0206-Barcelonese mannequin (1927)

Oil on canvas, 198 x 248 cm Fundacion Gala-Salvador Dali, Figueras

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Barcelonese mannequin (1927)
Mannequin barcelonais

Analysis: In this large painting dated 1927 – painted in Figueras, following experiments started in Madrid as early as the end of 1921 – the influence of the masters of Cubism is perfectly visible, particularly that of Juan Gris, for whom Dali has always manifested the keenest admiration. He considers the Madrilenian painter the greatest of all the Cubists, and he acknowledges Picasso’s title as the giant of our times, but rather for his vital genius as a destroyer and his certain way of seeing with a painter’s eye than for his painterly qualities, even if these are exceptional.
This painting was given the title “Barcelonese Mannequin” later. The female figure was inspired by a young girl of Figueras, Ramoneta Montsalvatje, who was one of a small group of friends. She was very pretty and personified elegance, evoking for Dali the memory of the mannequins and women of the world in Barcelona and Madrid. This is evident in the treatment of the feet and the shoes, especially the one in front; attention must also be called to the appearance of the fish-sex, a theme used frequently later on by the Surrealists. At this time Dali had already had the opportunity to see the paintings of post-Cubist artists in the pages of magazines to which he had subscriptions (such as L’Amour de l’art, L’Art d’aujourd’hui, L’Art vivant, …). Most of the Cubist canvases of the years 1926 and 1927, such as “Barcelonese Mannequin“, a selfportrait entitled “Harlequin“, and also “Still Life by the Light of the Moon” are all very large oils.

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0177-Venus and a sailor – Homage to Salvat Papasseit (1925)

Oil on canvas, 147 x 216 cm Ikeda Museum of 20th Century Art, Shizuoka (Japan)

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Venus and a sailor – Homage to Salvat Papasseit (1925)
Vénus et un marin – Hommage à Salvat Papasseit

Analysis: This painting is one of the three works that were given the title of “Venus and a Sailor“, all painted in 1925 and shown in Dalí’s first solo exhibition at the Dalmau Gallery in Barcelona. This “Venus and the Sailor” (also called Departure) shows Dalí to be still exploring his “Neo-Cubist” style, similar to the “Pierrot Playing the Guitar” (1925). Dalí combined the modern with the old through his choice of subject as well as the manner of the portrayal.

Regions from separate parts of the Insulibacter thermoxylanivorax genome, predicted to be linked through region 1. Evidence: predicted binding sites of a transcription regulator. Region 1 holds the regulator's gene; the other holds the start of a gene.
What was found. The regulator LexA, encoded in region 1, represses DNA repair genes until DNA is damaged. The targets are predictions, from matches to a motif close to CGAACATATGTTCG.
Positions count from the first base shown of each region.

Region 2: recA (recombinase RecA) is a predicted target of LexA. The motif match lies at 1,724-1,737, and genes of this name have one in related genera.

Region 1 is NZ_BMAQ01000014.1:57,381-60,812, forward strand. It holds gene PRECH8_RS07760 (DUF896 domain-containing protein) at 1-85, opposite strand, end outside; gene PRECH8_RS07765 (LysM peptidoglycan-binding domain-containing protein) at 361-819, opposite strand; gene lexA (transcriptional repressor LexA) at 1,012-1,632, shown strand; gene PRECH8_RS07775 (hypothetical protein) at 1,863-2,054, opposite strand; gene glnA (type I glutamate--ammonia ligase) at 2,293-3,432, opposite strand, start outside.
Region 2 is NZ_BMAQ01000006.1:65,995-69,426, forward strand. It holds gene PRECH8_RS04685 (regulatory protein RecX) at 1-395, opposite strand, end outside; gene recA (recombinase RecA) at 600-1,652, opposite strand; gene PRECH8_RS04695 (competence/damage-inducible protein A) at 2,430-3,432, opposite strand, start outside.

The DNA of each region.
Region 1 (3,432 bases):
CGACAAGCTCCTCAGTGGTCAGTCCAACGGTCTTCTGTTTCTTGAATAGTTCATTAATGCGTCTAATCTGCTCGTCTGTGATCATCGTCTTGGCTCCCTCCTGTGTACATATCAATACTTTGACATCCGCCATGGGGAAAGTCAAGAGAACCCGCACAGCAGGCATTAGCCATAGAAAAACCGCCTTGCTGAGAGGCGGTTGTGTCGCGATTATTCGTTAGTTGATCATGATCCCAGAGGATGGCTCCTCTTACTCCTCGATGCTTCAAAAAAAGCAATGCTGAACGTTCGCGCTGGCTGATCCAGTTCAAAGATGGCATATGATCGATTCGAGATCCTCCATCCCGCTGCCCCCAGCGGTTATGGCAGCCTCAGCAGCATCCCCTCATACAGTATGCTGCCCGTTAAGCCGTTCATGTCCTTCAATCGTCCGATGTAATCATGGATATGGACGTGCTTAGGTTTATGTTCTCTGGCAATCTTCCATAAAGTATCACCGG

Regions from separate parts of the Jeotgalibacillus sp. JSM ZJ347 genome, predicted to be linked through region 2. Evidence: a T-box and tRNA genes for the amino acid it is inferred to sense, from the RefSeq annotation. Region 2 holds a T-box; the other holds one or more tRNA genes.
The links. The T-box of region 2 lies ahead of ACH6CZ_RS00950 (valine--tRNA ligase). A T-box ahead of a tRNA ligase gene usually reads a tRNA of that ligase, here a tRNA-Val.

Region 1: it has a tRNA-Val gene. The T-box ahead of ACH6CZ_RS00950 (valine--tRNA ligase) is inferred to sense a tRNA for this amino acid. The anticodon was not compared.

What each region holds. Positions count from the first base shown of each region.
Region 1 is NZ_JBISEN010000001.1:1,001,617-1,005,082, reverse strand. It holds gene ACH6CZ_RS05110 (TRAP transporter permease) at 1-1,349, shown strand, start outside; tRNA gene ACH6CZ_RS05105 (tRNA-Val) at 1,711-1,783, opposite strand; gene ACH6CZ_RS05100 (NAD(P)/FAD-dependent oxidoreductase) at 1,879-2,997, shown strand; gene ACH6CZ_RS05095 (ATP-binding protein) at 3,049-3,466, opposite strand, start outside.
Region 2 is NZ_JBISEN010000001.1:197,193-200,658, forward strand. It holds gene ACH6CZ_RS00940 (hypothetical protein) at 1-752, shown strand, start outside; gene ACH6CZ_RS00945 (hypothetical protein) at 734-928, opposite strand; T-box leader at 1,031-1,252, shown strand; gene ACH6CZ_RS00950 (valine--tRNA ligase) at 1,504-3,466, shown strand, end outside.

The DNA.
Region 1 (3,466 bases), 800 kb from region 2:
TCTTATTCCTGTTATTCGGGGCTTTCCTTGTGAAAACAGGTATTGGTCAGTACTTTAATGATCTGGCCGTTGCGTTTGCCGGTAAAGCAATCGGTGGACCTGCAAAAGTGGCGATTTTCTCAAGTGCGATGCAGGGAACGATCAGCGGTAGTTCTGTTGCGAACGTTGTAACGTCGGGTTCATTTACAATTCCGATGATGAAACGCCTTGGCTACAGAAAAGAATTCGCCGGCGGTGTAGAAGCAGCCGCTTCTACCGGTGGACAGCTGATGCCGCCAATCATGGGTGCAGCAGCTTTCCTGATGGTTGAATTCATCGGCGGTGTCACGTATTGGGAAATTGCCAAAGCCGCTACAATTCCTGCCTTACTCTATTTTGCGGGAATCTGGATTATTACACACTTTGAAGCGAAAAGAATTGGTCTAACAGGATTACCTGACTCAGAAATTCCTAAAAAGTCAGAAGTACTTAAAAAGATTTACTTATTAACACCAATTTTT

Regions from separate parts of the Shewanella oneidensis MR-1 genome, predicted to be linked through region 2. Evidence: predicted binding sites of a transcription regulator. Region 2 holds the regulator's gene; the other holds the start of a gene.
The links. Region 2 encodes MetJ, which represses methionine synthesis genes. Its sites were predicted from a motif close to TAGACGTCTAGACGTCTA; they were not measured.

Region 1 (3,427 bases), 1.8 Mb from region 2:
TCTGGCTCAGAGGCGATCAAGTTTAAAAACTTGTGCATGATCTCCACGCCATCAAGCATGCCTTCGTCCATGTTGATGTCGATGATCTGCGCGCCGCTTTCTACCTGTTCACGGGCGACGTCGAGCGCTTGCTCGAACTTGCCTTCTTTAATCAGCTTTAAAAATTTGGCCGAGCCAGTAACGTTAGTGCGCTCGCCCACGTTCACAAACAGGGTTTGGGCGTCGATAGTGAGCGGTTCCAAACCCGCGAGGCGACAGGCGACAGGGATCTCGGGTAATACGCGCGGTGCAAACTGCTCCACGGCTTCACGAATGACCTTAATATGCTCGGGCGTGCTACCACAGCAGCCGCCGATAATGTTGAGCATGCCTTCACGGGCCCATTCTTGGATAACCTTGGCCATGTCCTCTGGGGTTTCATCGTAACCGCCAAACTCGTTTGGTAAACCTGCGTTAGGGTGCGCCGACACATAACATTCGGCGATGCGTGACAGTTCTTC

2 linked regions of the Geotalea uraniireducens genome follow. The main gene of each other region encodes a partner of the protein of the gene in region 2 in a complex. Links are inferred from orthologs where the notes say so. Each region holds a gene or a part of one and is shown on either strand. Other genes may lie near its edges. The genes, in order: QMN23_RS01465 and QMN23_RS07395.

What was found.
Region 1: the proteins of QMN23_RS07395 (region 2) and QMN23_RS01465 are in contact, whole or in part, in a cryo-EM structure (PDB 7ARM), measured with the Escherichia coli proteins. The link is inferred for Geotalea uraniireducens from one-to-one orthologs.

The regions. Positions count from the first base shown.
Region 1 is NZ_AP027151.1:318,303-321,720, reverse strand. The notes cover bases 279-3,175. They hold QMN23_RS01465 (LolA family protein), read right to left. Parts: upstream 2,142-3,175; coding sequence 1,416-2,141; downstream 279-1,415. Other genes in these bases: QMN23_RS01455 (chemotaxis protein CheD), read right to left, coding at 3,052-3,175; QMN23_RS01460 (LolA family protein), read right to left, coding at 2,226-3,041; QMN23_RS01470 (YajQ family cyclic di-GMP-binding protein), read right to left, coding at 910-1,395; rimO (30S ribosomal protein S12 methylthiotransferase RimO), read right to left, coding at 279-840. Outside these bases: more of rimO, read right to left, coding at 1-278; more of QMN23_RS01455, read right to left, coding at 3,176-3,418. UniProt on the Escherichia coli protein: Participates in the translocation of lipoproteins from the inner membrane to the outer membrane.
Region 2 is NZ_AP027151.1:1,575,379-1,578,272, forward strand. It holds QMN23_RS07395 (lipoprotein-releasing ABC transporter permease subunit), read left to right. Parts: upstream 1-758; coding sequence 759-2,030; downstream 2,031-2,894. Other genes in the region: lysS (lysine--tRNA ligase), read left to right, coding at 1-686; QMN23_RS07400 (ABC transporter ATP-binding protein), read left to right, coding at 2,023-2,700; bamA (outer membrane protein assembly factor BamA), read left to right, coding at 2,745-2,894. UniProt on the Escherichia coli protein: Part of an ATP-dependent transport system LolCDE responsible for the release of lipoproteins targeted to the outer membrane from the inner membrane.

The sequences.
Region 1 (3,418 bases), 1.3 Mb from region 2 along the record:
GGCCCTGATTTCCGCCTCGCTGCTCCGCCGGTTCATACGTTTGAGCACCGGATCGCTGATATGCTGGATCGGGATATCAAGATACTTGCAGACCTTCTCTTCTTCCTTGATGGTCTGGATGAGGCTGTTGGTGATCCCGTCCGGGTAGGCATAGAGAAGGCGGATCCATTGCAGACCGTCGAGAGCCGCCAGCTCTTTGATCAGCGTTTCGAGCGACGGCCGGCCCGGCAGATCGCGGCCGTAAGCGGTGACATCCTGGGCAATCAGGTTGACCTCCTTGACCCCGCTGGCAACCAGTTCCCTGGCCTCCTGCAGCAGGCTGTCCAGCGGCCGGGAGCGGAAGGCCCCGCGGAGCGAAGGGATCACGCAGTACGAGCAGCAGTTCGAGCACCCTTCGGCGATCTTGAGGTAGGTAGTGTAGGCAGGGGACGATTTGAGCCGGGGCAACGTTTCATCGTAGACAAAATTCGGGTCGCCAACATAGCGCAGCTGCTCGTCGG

The dominating figure of Venus fills most of the foreground, in true Cubist style she seems large and heavy. She is framed by the window behind her, through which can be seen a boat decorated with flags that is standing ready to leave, (explaining the alternative title of Departure). On Venus’s lap is a sailor who, because of the awkward position of his limbs, as if wooden, and his diminutive size, appears to be a toy. Venus is puckering her lips to kiss the vague image of a sailor; only his profile is painted. Dalí also used this ghostly quality in “Pierrot Playing the Guitar” to give just an impression of the harlequin.

0162-Pierrot playing the guitar (1925)

Oil on canvas, 149 x 198 cm Centro de Arte Reina Sofia, Madrid

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Pierrot playing the guitar (1925)
Pierrot jouant de la guitare

Analysis: “Pierrot Playing the Guitar“, also called “Harlequin” with “Siphon And Small Bottle of Rum“, was painted in 1925, using oil on canvas. The painting shows that Dalí was still working in a Cubist style. The piece is an exploration of different, connecting and opposing forms. The palette is subdued, with limited color used, in typical Cubist style, with emphasis on form, not on color.
This work shows an early attempt at visual illusion and double images. At first glance, there appears to be one clown in the picture, but the image is actually two clowns standing one behind the other to create the appearance of just one figure. The pierrot can be seen only in outline, his shape delineated by one bold, jagged line, a technique that Dalí uses in “The Spectral Cow” (1928). Behind the pierrot is a harlequin, who is composed of shadowy blocks that stand out against the pastel background of the wall behind them. The two clowns appear to be a piece of collage; the rectangular shape of their legs has a shadow falling behind it, as if the clowns were made from paper stuck to the room.